* European shares trade in narrow range as growth concerns
* Euro gains 0.6 pct vs dlr but seen vulnerable to selloff
* Market moves capped by prospect of central bank action
* Oil tops $114 a barrel on growing supply worries
By Richard Hubbard
LONDON, Aug 13 Weak Japanese economic data on
Monday added to evidence the global economy is slowing, but
stocks and currencies moved within narrow ranges as investors
awaited the next steps by the world's major central banks.
U.S. stocks futures were also flat, indicating the S&P 500
index could end a six-day winning streak.
Japan's economy grew just 0.3 percent in April-June from the
first quarter, half as much as expected, as Europe's debt crisis
weighed on export demand and consumer spending began to lose
The numbers followed last week's dismal Chinese trade
figures and data from Germany showing factory output in Europe's
biggest economy had fallen more than expected in June.
"The latest round of global data releases shows that
European activity is the main drag on the global economy at
present," said Jose Wynne, a foreign exchange strategist at
Barclays Capital, in a note.
But with the data not yet bad enough to prompt urgent action
from the big central banks, market reaction was limited.
At 322.43 points, the MSCI world equity index
had barely moved, having risen 1.65 percent last
week, its fourth straight week of gains.
The FTSEurofirst 300 index of top European shares
steadied at 1,099 points, having slipped just 0.1 percent on
Friday, though that ended a two-week surge that had lifted the
index by 8 percent.
"Markets have run up sharply on hopes that central banks
will fire stimulus measures soon, but how soon is now the
question on investors' lips," said Ishaq Siddiqi, a market
strategist at ETX Capital.
CENTRAL BANK SUPPORT
Falls in equities are not only being limited by hopes of
policy easing measures but also by expectations that the ECB
will soon unveil details of its plan to tackle the funding
pressures on peripheral euro zone nations.
ECB President Mario Draghi raised hopes for fresh
intervention two weeks ago when he said the bank was "ready to
do whatever it takes to preserve the euro".
This led to speculation the bank would restart its purchases
of Spanish and Italian debt to reduce their borrowing costs.
However, uncertainty over the timing and details of this aid
But Belgium's ECB member Luc Coene raised concerns over the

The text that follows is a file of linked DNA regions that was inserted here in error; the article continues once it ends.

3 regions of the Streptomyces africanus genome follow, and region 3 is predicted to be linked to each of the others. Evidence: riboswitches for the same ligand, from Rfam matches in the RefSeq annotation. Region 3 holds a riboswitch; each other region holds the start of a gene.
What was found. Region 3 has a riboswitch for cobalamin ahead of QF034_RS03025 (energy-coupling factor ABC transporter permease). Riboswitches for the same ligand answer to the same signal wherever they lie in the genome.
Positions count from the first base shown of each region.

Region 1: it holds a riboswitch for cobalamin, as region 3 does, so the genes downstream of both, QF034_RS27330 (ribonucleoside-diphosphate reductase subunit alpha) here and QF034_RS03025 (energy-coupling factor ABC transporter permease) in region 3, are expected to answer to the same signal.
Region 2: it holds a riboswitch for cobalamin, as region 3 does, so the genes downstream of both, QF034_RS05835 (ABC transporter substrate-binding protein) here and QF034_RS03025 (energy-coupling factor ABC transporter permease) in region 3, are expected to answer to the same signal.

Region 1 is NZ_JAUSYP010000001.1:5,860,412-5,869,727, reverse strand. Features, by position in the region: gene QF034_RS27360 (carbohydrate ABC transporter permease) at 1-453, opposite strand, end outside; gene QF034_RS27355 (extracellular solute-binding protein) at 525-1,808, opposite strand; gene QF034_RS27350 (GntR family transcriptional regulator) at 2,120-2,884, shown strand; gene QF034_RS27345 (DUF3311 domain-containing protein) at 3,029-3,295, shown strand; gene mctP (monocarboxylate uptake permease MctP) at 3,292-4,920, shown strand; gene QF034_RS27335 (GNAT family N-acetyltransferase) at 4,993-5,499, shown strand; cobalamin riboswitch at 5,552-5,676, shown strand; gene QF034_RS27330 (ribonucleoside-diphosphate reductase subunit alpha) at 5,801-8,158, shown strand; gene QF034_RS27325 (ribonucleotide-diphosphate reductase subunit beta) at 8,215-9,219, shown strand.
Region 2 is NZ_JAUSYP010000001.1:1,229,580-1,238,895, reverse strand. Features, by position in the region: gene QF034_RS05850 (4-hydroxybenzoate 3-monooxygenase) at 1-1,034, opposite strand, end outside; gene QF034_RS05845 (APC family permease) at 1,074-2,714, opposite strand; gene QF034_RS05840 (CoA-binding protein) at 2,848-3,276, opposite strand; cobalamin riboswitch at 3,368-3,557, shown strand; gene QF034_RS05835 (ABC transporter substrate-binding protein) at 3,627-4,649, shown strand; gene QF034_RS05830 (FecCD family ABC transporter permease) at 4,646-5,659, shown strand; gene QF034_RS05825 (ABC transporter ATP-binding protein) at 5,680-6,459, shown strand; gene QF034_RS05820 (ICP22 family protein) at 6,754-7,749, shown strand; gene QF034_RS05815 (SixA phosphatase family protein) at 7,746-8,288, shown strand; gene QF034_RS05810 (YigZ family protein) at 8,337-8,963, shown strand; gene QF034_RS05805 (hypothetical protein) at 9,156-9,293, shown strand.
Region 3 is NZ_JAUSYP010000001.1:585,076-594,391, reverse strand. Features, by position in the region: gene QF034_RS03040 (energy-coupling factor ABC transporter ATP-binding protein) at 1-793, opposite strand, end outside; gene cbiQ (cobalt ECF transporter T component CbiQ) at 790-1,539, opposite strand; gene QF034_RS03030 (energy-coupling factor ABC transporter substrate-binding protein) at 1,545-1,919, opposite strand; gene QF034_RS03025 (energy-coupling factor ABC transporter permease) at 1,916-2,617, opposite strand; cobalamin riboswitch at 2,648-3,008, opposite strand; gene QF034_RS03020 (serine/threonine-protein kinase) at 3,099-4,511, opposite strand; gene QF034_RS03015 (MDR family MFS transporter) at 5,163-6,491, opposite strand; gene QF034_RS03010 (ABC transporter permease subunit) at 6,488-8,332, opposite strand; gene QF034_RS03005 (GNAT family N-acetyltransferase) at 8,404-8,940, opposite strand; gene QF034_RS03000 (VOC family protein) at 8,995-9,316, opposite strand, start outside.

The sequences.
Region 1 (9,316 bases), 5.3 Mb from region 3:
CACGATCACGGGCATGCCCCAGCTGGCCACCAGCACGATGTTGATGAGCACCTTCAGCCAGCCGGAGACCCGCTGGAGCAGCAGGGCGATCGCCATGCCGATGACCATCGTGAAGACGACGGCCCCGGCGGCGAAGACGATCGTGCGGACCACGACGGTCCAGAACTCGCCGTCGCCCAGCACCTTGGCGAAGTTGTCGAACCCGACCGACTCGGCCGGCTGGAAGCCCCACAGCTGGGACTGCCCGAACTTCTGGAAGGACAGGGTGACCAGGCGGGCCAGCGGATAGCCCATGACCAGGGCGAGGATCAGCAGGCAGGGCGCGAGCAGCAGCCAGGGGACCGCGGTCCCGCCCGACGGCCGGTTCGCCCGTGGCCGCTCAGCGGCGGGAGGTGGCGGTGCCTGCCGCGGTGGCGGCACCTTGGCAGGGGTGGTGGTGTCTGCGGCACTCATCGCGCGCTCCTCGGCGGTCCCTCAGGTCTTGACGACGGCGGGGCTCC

weekend that any new wave of purchases could once again take the
pressure off governments to repair their finances.
And German magazine Der Spiegel quoted Finnish Prime
Minister Jyrki Katainen on Sunday as saying Finland remained
opposed to ECB bond-buying.
"There is no coherent message between politicians and
policymakers," said Jeremy Stretch, head of currency strategy at
The euro still managed to inch higher, gaining 0.4 percent
on the day to $1.2335, though it was well below a
one-month high of $1.2444 posted last Monday.
"It's a low-key start to the week ... The market is mindful
of ECB risks (the risk of ECB action) but less concerned than it
was," said Stretch.
GDP DATA EYED
Markets are now waiting for the first estimate of second
quarter growth for the euro area, due on Tuesday, which is
likely to confirm the region is contracting after registering no
growth at all in the first three months of the year.
Although there is widespread recognition that struggling
parts of the 17-country bloc are in for an extended spell of
economic gloom, the speculation is that the latest bout of
turmoil will push even powerhouse Germany back into recession.
German government bond prices - favoured by risk-averse
investors - were slightly easier ahead of the data, with German
10-year yields rising 5 basis points to 1.43
The prospect that the ECB could resume purchases of
short-term Spanish and Italian bonds next month continued to
have a soothing effect on the peripheral euro area debt market.
Spain's 10-year yields eased 8 basis points to 6.87 percent
, while equivalent Italian yields were 3 basis
points lower at 5.87 percent.
However, Italy's one-year borrowing costs inched higher to
2.767 percent at an auction of fresh one-year bills on Monday as
uncertainty over when the ECB will act limited demand.
Evidence of slowing world economic activity would normally
have sent Brent crude futures lower but instead concerns over
supply have kept prices at a three-month high.
North Sea crude production, which underpins the Brent crude
contract, is set to hit a record low. Iranian output has been
curbed by sanctions, and an intensification of debate in Israel
on whether to go to war with Iran over its nuclear work has
added to concern about disruption in Middle East supply.
"The Israeli comments, what you see in Israeli media, is a
concern. A major concern," said Ben Le Brun, a Sydney-based
market analyst at OptionsXpress.
Brent crude hit its highest level since May 4 at
$114.46 a barrel, up $1.29. U.S. oil rose 60 cents to
$93.47 a barrel.
Gold prices rose in line with a slightly firmer U.S. dollar,
with buyers awaiting clearer signals on the next moves from
Steps to boost growth, such as quantitative easing -
essentially money printing to buy bonds - usually help gold by
increasing liquidity, keeping interest rates low and in the
longer run fuelling fears of inflation.
Spot gold was up 0.3 percent at $1,624.10 an ounce,
while U.S. gold futures for August delivery were up $4.00
an ounce at $1,626.80.